Producer Prices Rose by 0.2 Percent in August

The Bureau of Labor Statistics said that producer prices for final demand goods and services rose by 0.2 percent in August, bouncing back from a decline of 0.1 percent in July. For manufacturers, producer prices for final demand goods were also up by 0.2 percent after being flat in the prior release. The gain in August stemmed largely from an acceleration in energy prices, up 3.3 percent, the first monthly increases since April. Those rises were enough to offset a 1.3 percent decrease in food prices for the month. On a year-over-year basis, final demand food and energy costs have risen 1.8 percent and 8.6 percent, respectively. Excluding food and energy, producer prices for final demand goods were also up by 0.2 percent.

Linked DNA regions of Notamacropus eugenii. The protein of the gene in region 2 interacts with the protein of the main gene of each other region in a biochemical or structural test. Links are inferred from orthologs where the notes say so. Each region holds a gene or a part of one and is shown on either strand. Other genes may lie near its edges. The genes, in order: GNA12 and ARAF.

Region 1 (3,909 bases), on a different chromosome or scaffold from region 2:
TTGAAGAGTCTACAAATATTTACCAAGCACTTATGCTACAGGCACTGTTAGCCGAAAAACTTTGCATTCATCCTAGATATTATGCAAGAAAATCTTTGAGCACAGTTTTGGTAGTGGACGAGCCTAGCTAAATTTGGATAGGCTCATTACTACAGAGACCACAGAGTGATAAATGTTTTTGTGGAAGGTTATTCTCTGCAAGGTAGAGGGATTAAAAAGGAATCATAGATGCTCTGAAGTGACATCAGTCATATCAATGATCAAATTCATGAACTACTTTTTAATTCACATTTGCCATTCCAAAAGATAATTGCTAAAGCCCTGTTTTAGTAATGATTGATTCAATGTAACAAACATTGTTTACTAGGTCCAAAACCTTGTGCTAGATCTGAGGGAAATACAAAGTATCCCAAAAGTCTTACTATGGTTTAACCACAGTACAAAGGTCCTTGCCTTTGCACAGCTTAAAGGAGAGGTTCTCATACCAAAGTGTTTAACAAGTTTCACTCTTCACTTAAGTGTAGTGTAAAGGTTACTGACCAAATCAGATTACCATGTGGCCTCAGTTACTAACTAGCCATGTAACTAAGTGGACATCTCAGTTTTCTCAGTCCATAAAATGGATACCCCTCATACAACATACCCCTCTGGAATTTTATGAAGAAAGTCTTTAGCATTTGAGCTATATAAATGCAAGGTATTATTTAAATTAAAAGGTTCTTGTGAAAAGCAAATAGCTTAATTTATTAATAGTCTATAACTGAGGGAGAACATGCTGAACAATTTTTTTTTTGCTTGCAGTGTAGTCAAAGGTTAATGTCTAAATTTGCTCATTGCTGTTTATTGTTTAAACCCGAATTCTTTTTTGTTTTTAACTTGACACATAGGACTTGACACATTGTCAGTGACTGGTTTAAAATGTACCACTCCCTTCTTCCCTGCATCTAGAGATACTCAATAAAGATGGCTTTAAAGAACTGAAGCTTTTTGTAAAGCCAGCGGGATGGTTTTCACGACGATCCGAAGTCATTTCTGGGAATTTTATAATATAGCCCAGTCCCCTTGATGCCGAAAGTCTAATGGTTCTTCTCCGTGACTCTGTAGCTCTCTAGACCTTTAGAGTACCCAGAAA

Overall, producer prices for final demand goods and services have increased 2.4 percent since August 2016, up from 2.0 percent year-over-year in July. Raw material costs have accelerated over the course of the past 12 months, as the year-over-year rate was zero percent one year ago. Nonetheless, core producer prices – which exclude food, energy and trade services – appear to have stabilized of late hovering between 1.9 percent and 2.1 percent year-over-year since April. In this data, core inflation was 2.0 percent year-over-year in August, up slightly from 1.9 percent in July. For comparison purposes, core producer prices were 1.1 percent year-over-year in August 2016.

Chad Moutray

Chad Moutray

Chad Moutray is chief economist for the National Association of Manufacturers (NAM) and the Director of the Center for Manufacturing Research for The Manufacturing Institute, where he serves as the NAM’s economic forecaster and spokesperson on economic issues. He frequently comments on current economic conditions for manufacturers through professional presentations and media interviews. He has appeared on Bloomberg, CNBC, C-SPAN, Fox Business and Fox News, among other news outlets.
Chad Moutray

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